PepsiCo defends strategy as profit tops forecast
(Reuters) - PepsiCo Inc (PEP.N) reported higher-than-expected quarterly earnings on Wednesday, as sales of Frito-Lay snacks, Quaker Oats and other food products grew at a faster pace than its beverage business.
Even so, the company said it is staying with its full-year profit outlook, reaffirming an earlier forecast for 7 percent growth. It said it was taking a conservative view because of the potential impact of global volatility and possible increases in spending on advertising and research and development.
"The world remains a volatile place and we may also choose to incrementally invest in additional long-term value-building initiatives," said Chief Financial Officer Hugh Johnston during a conference call after the results.
Johnston used the occasion to defend PepsiCo's current model of selling both snacks and drinks. In addition to co-marketing opportunities and added leverage with retailers, a broad portfolio serves as a hedge, he told CNBC television.
"When it's hot, Gatorade sells," he said, adding that when it is cold, Quaker oatmeal sells.
His remarks came a week after activist shareholder Nelson Peltz urged the company to buy Mondelez International Inc (MDLZ.O), which makes Oreo cookies, and to split off PepsiCo's soft-drink business.
"We think PepsiCo as a portfolio is working so well right now," Johnston said on CNBC. "The complexity of taking on an $80 billion (52 billion pounds) acquisition and somehow trying to do all that integration, frankly, will distract the business from doing what it is that we're doing right now, which is creating a lot of value for shareholders."
PepsiCo shares, which had gained 26 percent this year, were down 0.4 percent at $85.81 in afternoon trade.
While it has no current plans to separate its global beverage business, the company is weighing "all options" for the North America business. Johnston declined on Wednesday to say what those options were, but analysts have said they could include selling or spinning off the business, or refranchising the bottling assets to independent distributors.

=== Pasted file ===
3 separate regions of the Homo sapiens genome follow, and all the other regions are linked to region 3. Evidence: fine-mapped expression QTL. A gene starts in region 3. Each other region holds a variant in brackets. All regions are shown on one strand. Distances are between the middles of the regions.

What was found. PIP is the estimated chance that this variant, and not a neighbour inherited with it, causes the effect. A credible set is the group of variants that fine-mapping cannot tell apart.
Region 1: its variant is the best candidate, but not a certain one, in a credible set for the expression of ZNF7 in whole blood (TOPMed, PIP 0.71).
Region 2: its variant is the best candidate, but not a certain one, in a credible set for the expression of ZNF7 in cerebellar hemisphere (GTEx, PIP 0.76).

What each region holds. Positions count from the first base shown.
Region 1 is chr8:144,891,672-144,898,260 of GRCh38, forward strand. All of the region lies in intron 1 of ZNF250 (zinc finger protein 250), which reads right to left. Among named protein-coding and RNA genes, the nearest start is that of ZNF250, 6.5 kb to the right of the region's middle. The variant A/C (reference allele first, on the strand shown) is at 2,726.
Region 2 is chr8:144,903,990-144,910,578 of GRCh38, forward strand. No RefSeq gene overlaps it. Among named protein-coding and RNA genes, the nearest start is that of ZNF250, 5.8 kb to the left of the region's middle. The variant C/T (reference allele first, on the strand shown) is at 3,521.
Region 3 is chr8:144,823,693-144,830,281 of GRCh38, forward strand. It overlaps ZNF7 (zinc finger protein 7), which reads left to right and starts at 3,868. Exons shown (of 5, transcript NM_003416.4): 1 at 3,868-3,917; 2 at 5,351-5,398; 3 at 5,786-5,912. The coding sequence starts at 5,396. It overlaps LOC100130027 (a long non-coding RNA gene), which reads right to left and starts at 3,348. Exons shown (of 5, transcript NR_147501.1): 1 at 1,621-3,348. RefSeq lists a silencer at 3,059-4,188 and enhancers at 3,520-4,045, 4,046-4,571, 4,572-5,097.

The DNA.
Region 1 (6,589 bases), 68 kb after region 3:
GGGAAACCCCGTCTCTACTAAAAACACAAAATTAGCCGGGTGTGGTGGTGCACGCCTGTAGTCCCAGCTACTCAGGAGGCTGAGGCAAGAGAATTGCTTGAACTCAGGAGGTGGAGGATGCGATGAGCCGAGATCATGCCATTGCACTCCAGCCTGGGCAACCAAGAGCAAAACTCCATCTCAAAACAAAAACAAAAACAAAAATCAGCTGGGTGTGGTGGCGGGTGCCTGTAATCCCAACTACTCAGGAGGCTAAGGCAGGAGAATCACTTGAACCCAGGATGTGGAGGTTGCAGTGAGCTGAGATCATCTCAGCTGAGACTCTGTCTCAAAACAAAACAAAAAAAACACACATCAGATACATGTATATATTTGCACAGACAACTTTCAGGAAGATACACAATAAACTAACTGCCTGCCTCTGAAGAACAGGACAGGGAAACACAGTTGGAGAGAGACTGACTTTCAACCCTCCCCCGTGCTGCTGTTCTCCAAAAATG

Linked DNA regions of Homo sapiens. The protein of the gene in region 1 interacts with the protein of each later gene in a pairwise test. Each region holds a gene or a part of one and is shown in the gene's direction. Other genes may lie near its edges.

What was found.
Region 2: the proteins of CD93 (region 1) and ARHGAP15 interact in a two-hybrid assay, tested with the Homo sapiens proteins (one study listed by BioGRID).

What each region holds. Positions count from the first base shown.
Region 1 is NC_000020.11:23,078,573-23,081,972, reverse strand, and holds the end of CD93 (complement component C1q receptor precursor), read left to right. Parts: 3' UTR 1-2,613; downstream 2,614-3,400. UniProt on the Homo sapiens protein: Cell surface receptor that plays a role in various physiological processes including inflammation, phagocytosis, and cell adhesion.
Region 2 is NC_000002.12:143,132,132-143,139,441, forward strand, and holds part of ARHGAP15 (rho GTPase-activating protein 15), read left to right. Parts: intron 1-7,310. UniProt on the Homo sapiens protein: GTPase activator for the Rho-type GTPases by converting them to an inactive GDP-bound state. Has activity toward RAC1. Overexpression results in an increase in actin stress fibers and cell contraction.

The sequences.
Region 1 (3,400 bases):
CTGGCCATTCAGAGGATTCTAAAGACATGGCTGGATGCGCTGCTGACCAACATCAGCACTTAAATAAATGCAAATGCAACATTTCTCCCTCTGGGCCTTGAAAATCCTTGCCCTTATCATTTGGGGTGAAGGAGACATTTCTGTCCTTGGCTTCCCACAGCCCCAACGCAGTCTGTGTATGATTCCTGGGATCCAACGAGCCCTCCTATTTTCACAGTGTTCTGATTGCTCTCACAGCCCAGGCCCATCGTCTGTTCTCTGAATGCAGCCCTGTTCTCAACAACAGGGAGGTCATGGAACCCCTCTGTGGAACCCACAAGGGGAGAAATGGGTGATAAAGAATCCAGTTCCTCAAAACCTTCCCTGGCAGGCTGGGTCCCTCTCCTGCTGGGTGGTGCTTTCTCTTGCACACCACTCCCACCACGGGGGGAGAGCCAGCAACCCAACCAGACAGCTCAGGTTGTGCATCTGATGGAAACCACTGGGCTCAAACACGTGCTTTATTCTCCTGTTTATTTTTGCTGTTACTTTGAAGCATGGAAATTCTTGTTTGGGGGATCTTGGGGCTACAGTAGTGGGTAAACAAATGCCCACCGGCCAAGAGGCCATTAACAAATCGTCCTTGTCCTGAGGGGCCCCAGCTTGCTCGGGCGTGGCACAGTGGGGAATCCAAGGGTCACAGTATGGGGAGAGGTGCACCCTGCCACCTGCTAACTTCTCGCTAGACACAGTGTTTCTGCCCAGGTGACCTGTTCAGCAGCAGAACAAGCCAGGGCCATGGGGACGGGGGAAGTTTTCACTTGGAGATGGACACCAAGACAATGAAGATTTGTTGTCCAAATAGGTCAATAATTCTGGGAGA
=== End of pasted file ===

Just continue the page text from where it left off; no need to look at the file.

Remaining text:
PepsiCo said it would give an update on its strategy early next year, declining to push it forward because of pressure from Peltz.
STRENGTH IN FOOD
Net income rose to $2.01 billion, or $1.28 a share, in PepsiCo's second quarter ended on June 15, from $1.49 billion, or 94 cents, a year earlier.
Excluding items such as restructuring and integration charges, earnings came in at $1.31 a share. On that basis, analysts on average had expected $1.19 a share, according to Thomson Reuters I/B/E/S.
Net revenue rose 2 percent to $16.81 billion, topping analysts' estimate of $16.79 billion.
Sales volume rose 3 percent for the food business and 1.5 percent for the beverage business. Volume tracks the amount of product sold.
"It seems like beverages have slowed down a little bit, so to have that snack offset is really nice right now," said Edward Jones analyst Jack Russo. "And that's where you really get the benefit with lower commodity costs."
Dr Pepper Snapple (DPS.N), which only sells drinks, also released results on Wednesday, saying profit fell on weak sales volume. Its shares were down 2.8 percent at $46.33.
(Reporting by Martinne Geller in New York; Editing by Maureen Bavdek and Phil Berlowitz)
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